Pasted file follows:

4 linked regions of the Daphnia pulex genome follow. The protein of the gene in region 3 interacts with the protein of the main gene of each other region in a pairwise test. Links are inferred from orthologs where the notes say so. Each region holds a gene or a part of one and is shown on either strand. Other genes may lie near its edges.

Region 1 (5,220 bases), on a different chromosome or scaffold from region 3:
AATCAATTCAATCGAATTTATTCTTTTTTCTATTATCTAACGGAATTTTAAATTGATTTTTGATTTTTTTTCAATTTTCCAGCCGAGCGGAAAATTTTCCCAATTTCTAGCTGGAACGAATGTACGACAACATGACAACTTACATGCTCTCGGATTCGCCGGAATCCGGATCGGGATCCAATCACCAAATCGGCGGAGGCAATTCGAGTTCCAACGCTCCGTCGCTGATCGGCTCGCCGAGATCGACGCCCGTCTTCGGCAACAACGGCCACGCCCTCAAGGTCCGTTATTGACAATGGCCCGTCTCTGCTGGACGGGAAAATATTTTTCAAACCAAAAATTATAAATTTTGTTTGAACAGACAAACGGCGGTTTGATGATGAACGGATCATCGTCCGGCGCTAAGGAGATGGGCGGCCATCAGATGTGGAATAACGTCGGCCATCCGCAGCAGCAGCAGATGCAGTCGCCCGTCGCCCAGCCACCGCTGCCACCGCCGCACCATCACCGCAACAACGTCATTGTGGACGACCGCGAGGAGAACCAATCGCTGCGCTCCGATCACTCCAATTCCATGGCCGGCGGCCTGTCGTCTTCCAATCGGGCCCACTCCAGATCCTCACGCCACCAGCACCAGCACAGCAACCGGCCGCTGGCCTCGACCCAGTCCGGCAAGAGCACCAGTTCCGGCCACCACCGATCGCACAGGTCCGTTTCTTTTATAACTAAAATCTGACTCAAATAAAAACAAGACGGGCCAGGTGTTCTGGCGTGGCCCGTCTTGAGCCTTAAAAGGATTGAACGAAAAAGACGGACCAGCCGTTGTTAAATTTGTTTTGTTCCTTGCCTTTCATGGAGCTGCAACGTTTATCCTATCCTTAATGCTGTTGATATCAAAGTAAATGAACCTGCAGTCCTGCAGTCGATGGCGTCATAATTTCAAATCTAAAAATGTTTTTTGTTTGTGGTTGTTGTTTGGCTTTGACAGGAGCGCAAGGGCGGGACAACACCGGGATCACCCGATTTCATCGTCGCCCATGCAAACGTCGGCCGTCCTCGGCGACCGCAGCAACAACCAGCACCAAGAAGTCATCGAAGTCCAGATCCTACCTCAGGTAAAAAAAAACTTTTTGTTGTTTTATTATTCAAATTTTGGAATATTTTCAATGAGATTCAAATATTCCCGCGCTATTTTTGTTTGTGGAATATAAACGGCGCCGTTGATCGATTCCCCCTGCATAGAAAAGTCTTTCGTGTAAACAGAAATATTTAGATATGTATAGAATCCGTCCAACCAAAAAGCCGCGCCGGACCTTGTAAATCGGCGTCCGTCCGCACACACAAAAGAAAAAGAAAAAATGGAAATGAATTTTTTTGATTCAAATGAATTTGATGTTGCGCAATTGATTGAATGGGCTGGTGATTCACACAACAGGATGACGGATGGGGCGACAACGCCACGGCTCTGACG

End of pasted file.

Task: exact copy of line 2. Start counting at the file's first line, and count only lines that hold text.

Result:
Region 1 (5,220 bases), on a different chromosome or scaffold from region 3: